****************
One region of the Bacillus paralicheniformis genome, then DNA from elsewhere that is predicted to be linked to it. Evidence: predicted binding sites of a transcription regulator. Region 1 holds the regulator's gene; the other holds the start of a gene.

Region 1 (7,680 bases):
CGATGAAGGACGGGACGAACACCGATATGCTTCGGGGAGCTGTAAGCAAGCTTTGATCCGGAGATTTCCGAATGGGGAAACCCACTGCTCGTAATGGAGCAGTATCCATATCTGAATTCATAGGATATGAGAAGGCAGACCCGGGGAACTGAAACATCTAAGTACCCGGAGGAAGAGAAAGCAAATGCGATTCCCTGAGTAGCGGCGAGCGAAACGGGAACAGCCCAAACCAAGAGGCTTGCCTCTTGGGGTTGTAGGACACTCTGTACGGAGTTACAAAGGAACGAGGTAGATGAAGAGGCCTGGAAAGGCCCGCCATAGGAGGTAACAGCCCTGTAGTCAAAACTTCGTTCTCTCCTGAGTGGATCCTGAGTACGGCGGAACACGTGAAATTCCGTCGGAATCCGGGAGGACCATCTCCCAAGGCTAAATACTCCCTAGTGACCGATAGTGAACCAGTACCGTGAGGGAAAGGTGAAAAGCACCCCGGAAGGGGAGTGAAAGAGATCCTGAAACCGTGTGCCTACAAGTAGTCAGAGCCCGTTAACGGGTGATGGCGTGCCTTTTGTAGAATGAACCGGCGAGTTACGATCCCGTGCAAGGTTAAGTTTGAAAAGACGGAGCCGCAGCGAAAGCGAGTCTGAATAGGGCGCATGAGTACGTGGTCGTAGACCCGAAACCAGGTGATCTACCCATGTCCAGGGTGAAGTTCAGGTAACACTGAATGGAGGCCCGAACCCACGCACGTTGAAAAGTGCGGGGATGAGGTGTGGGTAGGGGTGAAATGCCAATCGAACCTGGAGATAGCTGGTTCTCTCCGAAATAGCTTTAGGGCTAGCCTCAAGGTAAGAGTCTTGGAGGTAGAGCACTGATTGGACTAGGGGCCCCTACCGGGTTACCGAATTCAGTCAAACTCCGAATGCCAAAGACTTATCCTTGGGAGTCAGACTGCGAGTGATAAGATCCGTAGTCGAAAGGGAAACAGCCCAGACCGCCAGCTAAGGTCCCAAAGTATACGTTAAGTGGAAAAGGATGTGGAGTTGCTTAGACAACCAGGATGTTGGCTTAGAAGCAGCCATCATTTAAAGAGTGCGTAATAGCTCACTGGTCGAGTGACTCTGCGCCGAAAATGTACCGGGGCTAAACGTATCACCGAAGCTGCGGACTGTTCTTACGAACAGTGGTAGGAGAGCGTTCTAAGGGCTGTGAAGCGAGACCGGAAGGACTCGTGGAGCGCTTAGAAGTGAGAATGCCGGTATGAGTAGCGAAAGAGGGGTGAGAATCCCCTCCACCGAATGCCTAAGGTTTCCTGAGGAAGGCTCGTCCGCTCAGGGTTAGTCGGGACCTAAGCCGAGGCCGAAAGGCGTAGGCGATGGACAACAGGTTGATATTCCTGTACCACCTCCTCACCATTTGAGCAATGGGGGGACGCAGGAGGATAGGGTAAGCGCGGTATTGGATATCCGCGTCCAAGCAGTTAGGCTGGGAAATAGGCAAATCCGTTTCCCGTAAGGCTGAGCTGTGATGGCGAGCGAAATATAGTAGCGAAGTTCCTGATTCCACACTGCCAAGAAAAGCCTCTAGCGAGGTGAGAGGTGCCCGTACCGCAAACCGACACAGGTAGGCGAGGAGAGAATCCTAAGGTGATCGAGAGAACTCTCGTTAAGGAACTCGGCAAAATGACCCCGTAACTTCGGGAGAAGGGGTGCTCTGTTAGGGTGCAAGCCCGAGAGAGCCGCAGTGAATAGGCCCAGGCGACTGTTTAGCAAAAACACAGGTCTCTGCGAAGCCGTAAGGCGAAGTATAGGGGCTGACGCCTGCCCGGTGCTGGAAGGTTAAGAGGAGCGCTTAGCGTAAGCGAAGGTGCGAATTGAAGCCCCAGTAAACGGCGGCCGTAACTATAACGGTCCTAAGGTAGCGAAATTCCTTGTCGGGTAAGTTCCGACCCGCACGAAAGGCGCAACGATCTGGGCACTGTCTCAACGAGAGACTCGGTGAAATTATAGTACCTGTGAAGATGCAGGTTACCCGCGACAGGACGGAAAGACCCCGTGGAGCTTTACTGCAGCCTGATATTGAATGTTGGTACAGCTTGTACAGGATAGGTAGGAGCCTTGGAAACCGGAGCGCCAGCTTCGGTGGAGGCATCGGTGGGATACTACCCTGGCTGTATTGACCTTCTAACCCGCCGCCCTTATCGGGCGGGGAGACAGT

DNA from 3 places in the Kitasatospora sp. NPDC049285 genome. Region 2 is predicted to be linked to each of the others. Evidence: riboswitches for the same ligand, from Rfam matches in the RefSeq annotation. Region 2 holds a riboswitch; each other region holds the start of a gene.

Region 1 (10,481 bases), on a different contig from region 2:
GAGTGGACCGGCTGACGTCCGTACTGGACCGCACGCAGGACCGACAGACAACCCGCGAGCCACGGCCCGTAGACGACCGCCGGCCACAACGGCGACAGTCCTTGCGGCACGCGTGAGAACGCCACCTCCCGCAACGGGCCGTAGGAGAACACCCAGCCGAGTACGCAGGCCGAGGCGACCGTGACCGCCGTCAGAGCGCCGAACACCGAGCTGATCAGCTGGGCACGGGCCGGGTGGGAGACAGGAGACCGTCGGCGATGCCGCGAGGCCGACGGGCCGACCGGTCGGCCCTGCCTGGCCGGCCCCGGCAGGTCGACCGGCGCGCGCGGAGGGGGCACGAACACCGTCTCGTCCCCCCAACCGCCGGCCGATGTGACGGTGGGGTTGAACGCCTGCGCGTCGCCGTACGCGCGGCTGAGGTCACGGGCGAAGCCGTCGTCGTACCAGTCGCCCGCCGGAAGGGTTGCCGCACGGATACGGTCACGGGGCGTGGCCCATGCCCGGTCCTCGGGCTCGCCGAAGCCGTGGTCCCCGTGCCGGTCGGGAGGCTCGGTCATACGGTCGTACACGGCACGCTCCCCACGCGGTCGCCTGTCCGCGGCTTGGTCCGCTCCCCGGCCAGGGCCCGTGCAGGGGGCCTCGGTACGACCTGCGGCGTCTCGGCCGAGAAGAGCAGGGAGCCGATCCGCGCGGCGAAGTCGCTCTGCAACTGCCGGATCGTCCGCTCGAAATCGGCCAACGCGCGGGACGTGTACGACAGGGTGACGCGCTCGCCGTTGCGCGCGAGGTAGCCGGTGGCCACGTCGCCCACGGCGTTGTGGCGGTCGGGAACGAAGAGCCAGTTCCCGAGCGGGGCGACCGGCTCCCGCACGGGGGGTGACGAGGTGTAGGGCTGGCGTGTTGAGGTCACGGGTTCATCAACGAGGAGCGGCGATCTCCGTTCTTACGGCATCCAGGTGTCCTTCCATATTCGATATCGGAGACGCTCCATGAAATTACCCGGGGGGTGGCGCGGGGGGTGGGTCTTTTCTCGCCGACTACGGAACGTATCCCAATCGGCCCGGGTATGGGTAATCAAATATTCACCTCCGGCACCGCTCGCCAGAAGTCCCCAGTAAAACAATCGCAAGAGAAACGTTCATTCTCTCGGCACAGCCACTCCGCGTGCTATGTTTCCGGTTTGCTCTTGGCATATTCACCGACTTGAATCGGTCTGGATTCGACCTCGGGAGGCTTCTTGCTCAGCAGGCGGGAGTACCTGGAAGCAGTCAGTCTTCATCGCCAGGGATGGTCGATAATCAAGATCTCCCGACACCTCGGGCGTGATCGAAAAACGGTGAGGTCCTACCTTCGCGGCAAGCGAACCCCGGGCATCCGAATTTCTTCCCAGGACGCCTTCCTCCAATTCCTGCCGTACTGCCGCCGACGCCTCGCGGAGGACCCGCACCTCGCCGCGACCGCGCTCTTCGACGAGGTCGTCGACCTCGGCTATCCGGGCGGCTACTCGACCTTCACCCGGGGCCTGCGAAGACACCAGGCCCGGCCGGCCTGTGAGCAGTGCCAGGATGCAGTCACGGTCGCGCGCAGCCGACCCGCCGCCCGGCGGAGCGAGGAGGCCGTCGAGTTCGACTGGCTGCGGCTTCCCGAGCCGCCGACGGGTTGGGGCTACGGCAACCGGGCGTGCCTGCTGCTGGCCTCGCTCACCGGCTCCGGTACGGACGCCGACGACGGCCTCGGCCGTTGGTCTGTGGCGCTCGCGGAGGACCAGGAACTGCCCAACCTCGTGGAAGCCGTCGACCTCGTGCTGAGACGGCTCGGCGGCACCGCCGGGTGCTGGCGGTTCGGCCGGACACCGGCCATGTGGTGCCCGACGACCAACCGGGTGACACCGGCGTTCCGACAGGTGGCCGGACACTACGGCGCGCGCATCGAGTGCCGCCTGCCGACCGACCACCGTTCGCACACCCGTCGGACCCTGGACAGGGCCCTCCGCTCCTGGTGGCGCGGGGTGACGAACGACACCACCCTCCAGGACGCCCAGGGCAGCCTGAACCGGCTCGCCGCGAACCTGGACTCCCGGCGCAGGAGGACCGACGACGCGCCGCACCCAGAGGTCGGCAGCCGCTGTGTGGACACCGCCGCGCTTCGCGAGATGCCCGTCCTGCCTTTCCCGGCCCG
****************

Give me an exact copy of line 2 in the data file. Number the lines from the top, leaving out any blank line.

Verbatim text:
Region 1 (7,680 bases):